Species Profile

Quick Facts

  • Chinook salmon migrate from the freshwater to the ocean, where they mature and feed. They typically remain in the ocean for two to four years.
  • Different seasonal salmon runs are identified based on when adult Chinook salmon enter freshwater streams and rivers to begin their migration.
  • Chinook salmon are the largest salmon. Adults often weigh more than 40 pounds, and some individuals have reached weights of over 120 pounds.

The Chinook salmon is protected under the federal Endangered Species Act and California’s Endangered Species Act. The Chinook salmon winter-run was listed as endangered at the state level in 1989, and listed at the federal level in 1990. The spring-run was listed as threatened at both the state and federal levels in 1999.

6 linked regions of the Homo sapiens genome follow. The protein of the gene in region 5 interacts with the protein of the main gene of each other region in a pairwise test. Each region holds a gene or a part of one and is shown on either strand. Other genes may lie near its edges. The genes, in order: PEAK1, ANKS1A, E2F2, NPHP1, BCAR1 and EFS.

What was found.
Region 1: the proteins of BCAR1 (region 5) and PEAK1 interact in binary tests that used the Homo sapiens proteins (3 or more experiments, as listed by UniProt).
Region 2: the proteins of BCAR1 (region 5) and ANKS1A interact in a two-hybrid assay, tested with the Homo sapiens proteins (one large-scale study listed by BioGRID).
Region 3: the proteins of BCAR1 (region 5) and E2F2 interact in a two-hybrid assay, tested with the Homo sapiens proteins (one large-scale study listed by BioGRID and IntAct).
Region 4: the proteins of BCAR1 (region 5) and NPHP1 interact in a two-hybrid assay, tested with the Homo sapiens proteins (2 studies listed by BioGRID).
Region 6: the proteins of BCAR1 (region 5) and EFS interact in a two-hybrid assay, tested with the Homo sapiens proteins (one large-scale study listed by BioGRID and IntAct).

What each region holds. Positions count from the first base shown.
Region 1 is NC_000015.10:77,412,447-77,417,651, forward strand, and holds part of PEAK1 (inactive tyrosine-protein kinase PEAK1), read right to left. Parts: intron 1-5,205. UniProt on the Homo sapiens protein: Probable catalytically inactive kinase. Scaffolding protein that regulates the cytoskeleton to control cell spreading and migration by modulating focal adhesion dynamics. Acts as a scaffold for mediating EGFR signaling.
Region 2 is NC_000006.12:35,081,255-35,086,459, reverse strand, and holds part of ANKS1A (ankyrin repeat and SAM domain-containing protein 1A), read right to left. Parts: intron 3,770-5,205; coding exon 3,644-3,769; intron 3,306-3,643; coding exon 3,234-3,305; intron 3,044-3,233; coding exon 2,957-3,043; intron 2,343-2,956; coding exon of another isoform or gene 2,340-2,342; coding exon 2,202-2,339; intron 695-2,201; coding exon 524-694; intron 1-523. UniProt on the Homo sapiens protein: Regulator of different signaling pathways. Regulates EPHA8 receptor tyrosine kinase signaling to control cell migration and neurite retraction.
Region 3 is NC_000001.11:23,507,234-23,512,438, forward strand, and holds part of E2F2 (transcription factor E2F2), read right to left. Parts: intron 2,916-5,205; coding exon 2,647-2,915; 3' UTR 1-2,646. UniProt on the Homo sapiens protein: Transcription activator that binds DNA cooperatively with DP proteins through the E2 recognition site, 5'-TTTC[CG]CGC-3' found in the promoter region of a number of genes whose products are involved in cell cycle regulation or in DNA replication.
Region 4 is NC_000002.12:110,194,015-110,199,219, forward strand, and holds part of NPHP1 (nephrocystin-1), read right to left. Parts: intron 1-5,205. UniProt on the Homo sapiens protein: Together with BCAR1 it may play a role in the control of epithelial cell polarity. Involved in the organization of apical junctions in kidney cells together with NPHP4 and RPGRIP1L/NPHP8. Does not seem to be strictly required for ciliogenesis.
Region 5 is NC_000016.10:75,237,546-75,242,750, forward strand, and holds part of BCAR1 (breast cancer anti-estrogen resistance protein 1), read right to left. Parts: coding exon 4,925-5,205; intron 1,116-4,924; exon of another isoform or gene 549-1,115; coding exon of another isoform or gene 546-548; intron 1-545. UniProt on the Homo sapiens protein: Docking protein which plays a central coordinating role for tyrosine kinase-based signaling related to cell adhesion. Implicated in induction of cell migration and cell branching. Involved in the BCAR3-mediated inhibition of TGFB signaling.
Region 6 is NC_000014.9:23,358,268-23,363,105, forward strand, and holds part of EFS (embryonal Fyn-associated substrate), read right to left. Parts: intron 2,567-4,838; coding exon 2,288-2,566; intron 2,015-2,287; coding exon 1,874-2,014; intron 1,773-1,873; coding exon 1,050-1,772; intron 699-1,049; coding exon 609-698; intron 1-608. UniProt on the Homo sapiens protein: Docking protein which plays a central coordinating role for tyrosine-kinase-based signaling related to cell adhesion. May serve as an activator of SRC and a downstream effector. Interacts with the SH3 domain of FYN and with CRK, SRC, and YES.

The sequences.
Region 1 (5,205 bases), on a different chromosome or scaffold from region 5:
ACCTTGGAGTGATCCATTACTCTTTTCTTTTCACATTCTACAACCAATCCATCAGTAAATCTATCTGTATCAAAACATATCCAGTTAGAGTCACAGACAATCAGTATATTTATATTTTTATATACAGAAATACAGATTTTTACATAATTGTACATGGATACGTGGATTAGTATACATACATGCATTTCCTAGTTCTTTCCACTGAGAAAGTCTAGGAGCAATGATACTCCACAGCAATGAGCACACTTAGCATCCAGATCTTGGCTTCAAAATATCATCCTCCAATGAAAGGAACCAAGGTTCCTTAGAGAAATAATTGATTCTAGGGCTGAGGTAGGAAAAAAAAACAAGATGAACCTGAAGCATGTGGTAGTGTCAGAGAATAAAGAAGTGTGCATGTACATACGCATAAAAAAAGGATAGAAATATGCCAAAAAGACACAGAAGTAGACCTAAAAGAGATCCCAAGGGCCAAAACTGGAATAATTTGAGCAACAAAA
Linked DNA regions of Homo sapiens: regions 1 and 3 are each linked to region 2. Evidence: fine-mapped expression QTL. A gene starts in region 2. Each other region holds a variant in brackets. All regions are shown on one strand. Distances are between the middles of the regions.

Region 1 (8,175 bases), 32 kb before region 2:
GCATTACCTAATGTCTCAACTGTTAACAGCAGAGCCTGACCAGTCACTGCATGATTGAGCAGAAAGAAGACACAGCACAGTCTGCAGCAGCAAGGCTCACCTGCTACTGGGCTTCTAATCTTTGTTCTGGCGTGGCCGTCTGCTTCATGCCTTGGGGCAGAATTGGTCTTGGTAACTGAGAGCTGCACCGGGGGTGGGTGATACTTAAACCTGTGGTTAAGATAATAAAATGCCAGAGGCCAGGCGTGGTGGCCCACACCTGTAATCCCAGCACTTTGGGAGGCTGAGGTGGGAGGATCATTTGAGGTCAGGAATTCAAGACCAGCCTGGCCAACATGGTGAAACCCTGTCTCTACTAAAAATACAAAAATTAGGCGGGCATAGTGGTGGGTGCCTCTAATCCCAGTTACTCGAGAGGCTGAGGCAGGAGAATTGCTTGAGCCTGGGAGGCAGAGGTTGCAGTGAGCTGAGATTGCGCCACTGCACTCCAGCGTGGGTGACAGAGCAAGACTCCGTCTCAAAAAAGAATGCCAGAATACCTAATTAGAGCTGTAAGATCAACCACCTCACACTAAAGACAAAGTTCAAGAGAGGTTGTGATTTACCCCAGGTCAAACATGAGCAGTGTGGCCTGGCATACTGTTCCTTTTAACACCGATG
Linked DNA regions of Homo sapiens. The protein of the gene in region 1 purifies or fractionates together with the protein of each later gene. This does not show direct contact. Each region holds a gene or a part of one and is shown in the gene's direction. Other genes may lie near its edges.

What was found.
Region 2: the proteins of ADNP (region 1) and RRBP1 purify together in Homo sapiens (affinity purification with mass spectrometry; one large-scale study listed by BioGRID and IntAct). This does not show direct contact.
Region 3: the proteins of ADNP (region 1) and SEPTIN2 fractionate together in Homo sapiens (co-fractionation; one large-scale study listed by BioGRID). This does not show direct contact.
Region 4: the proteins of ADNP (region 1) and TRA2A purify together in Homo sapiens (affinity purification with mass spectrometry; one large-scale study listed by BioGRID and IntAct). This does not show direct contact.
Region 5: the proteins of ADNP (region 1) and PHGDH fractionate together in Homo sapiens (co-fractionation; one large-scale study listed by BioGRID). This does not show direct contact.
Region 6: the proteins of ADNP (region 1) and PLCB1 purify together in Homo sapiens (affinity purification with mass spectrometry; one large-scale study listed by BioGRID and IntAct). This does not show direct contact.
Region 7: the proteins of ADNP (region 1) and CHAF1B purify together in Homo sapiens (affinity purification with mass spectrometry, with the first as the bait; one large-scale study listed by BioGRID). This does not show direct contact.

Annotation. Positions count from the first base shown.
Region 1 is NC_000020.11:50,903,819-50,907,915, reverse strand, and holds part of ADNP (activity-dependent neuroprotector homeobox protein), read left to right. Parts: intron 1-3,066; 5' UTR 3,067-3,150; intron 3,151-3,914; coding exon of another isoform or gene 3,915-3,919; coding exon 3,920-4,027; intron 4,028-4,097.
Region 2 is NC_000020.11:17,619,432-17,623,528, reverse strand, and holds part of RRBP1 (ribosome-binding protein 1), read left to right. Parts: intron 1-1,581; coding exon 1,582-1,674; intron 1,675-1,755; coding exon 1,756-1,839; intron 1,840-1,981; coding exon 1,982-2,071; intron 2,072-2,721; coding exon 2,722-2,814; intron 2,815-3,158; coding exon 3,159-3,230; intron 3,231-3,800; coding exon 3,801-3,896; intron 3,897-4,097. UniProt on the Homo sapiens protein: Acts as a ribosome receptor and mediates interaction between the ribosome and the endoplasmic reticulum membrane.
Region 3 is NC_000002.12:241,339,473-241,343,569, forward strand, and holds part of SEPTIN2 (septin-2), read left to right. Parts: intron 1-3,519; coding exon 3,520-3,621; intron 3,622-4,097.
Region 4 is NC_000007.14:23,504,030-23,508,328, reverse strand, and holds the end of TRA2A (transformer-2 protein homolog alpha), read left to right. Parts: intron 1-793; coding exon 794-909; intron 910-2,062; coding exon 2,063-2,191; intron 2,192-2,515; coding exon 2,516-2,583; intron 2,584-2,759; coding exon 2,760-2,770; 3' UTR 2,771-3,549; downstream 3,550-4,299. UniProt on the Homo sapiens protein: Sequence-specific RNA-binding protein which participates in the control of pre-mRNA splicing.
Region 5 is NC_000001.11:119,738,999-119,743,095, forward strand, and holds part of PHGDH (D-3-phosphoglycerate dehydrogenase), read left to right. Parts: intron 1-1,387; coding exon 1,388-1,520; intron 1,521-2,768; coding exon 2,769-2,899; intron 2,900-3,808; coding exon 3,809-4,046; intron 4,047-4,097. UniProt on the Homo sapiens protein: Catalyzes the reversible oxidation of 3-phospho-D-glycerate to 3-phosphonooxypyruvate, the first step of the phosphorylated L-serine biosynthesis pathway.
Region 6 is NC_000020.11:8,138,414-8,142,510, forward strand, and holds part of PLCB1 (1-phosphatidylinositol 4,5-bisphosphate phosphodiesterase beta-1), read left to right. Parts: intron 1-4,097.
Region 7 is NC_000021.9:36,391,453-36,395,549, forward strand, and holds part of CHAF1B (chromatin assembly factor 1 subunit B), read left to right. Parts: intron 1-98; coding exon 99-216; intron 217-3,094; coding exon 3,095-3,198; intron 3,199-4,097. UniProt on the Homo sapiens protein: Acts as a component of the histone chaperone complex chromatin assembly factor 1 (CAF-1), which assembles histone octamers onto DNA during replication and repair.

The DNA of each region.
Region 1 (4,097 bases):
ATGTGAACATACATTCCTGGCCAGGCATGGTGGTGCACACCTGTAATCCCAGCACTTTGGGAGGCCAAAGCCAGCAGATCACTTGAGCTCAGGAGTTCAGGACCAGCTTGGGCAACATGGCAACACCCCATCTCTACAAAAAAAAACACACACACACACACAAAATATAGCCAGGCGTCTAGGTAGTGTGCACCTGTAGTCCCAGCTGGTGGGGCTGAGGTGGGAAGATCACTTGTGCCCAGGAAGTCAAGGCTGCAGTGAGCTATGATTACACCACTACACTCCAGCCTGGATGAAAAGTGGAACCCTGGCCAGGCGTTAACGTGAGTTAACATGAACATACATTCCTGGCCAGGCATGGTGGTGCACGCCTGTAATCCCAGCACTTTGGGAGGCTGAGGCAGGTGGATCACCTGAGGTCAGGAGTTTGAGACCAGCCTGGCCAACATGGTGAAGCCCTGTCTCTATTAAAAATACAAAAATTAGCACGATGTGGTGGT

Chinook salmon are anadromous, meaning they migrate from the ocean into the freshwater streams and rivers of their birth to mate. Juvenile Chinook salmon spend from three months to two years in freshwater before migrating to marine environments, and during this time period foraging habitat is crucial.


Dams currently block Chinook salmon from over 90% of their historical spawning and rearing habitat. By restoring floodplain habitat, landowners and investors can support juvenile salmon during this key part of their life cycle.